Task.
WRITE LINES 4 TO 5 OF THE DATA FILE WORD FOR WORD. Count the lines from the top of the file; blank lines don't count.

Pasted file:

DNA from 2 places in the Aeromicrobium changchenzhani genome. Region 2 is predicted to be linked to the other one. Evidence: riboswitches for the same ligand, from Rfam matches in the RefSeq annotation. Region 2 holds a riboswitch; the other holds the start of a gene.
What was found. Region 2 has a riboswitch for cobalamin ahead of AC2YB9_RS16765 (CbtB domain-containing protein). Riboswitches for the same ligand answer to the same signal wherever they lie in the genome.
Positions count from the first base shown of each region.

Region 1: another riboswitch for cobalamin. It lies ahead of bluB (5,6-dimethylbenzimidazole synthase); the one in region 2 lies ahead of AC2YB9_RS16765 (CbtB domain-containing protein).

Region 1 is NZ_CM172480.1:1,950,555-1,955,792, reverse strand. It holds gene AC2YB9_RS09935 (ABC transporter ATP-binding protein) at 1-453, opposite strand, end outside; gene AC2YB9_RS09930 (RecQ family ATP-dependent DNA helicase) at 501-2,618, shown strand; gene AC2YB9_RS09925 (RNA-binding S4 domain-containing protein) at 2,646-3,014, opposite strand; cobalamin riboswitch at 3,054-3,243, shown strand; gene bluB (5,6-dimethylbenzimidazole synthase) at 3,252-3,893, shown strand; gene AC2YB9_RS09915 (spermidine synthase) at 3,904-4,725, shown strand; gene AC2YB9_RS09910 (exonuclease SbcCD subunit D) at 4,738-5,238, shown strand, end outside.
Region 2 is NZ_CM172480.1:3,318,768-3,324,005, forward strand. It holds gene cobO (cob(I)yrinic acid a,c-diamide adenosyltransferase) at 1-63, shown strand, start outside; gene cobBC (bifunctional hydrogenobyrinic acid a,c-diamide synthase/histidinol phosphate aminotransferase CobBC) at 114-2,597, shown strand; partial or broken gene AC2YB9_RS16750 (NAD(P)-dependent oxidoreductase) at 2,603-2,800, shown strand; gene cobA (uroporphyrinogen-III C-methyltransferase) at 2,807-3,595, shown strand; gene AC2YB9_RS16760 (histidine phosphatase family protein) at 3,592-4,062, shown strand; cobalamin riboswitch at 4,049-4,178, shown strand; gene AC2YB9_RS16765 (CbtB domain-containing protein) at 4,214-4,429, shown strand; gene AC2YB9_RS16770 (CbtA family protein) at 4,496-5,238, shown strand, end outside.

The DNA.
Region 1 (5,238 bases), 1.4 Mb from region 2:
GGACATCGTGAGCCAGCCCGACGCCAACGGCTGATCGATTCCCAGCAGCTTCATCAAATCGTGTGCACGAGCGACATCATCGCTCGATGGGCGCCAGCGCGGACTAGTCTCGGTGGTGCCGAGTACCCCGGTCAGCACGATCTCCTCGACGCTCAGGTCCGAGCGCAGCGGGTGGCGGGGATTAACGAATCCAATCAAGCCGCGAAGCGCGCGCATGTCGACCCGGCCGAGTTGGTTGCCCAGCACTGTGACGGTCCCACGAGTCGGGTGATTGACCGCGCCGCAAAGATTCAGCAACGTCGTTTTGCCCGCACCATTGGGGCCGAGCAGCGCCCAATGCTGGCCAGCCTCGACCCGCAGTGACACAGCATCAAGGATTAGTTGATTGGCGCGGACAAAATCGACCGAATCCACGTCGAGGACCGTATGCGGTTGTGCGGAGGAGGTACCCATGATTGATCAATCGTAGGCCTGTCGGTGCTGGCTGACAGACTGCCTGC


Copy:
Region 1: another riboswitch for cobalamin. It lies ahead of bluB (5,6-dimethylbenzimidazole synthase); the one in region 2 lies ahead of AC2YB9_RS16765 (CbtB domain-containing protein).

Region 1 is NZ_CM172480.1:1,950,555-1,955,792, reverse strand. It holds gene AC2YB9_RS09935 (ABC transporter ATP-binding protein) at 1-453, opposite strand, end outside; gene AC2YB9_RS09930 (RecQ family ATP-dependent DNA helicase) at 501-2,618, shown strand; gene AC2YB9_RS09925 (RNA-binding S4 domain-containing protein) at 2,646-3,014, opposite strand; cobalamin riboswitch at 3,054-3,243, shown strand; gene bluB (5,6-dimethylbenzimidazole synthase) at 3,252-3,893, shown strand; gene AC2YB9_RS09915 (spermidine synthase) at 3,904-4,725, shown strand; gene AC2YB9_RS09910 (exonuclease SbcCD subunit D) at 4,738-5,238, shown strand, end outside.